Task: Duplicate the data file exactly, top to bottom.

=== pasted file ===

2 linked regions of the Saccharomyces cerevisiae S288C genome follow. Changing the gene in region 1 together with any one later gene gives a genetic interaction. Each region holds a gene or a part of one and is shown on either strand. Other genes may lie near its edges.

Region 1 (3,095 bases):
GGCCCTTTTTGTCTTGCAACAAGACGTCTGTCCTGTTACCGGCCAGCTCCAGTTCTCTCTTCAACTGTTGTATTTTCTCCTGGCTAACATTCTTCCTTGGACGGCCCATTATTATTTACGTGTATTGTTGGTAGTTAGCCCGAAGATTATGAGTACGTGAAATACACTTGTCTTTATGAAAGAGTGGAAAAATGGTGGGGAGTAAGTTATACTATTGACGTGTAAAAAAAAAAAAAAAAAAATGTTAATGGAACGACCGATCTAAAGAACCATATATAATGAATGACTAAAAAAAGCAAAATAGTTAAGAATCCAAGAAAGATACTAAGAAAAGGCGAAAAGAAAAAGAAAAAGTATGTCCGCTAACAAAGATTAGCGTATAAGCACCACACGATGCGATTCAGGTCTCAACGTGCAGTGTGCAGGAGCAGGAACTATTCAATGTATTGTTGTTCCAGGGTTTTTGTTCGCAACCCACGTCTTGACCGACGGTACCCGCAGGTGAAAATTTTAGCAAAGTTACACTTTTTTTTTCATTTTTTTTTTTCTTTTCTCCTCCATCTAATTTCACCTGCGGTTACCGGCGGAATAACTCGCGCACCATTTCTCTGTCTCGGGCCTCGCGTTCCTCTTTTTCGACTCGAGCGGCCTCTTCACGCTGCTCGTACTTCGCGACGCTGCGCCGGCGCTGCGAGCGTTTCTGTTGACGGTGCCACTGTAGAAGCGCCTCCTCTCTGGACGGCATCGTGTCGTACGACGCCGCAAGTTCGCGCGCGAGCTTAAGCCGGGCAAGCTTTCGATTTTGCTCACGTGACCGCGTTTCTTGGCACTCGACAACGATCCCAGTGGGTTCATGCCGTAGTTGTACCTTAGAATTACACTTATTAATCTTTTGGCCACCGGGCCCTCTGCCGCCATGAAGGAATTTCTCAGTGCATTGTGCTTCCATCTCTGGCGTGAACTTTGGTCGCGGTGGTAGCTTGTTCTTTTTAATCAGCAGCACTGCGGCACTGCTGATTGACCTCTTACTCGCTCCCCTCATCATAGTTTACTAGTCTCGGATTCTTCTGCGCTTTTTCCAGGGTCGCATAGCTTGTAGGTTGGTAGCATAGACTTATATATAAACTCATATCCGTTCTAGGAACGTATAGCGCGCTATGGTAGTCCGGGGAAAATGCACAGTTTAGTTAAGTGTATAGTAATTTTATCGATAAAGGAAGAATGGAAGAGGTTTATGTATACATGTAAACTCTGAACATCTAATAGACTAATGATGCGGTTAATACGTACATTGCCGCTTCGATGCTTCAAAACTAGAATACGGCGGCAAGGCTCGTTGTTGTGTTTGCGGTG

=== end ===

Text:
2 linked regions of the Saccharomyces cerevisiae S288C genome follow. Changing the gene in region 1 together with any one later gene gives a genetic interaction. Each region holds a gene or a part of one and is shown on either strand. Other genes may lie near its edges.

Region 1 (3,095 bases):
GGCCCTTTTTGTCTTGCAACAAGACGTCTGTCCTGTTACCGGCCAGCTCCAGTTCTCTCTTCAACTGTTGTATTTTCTCCTGGCTAACATTCTTCCTTGGACGGCCCATTATTATTTACGTGTATTGTTGGTAGTTAGCCCGAAGATTATGAGTACGTGAAATACACTTGTCTTTATGAAAGAGTGGAAAAATGGTGGGGAGTAAGTTATACTATTGACGTGTAAAAAAAAAAAAAAAAAAATGTTAATGGAACGACCGATCTAAAGAACCATATATAATGAATGACTAAAAAAAGCAAAATAGTTAAGAATCCAAGAAAGATACTAAGAAAAGGCGAAAAGAAAAAGAAAAAGTATGTCCGCTAACAAAGATTAGCGTATAAGCACCACACGATGCGATTCAGGTCTCAACGTGCAGTGTGCAGGAGCAGGAACTATTCAATGTATTGTTGTTCCAGGGTTTTTGTTCGCAACCCACGTCTTGACCGACGGTACCCGCAGGTGAAAATTTTAGCAAAGTTACACTTTTTTTTTCATTTTTTTTTTTCTTTTCTCCTCCATCTAATTTCACCTGCGGTTACCGGCGGAATAACTCGCGCACCATTTCTCTGTCTCGGGCCTCGCGTTCCTCTTTTTCGACTCGAGCGGCCTCTTCACGCTGCTCGTACTTCGCGACGCTGCGCCGGCGCTGCGAGCGTTTCTGTTGACGGTGCCACTGTAGAAGCGCCTCCTCTCTGGACGGCATCGTGTCGTACGACGCCGCAAGTTCGCGCGCGAGCTTAAGCCGGGCAAGCTTTCGATTTTGCTCACGTGACCGCGTTTCTTGGCACTCGACAACGATCCCAGTGGGTTCATGCCGTAGTTGTACCTTAGAATTACACTTATTAATCTTTTGGCCACCGGGCCCTCTGCCGCCATGAAGGAATTTCTCAGTGCATTGTGCTTCCATCTCTGGCGTGAACTTTGGTCGCGGTGGTAGCTTGTTCTTTTTAATCAGCAGCACTGCGGCACTGCTGATTGACCTCTTACTCGCTCCCCTCATCATAGTTTACTAGTCTCGGATTCTTCTGCGCTTTTTCCAGGGTCGCATAGCTTGTAGGTTGGTAGCATAGACTTATATATAAACTCATATCCGTTCTAGGAACGTATAGCGCGCTATGGTAGTCCGGGGAAAATGCACAGTTTAGTTAAGTGTATAGTAATTTTATCGATAAAGGAAGAATGGAAGAGGTTTATGTATACATGTAAACTCTGAACATCTAATAGACTAATGATGCGGTTAATACGTACATTGCCGCTTCGATGCTTCAAAACTAGAATACGGCGGCAAGGCTCGTTGTTGTGTTTGCGGTG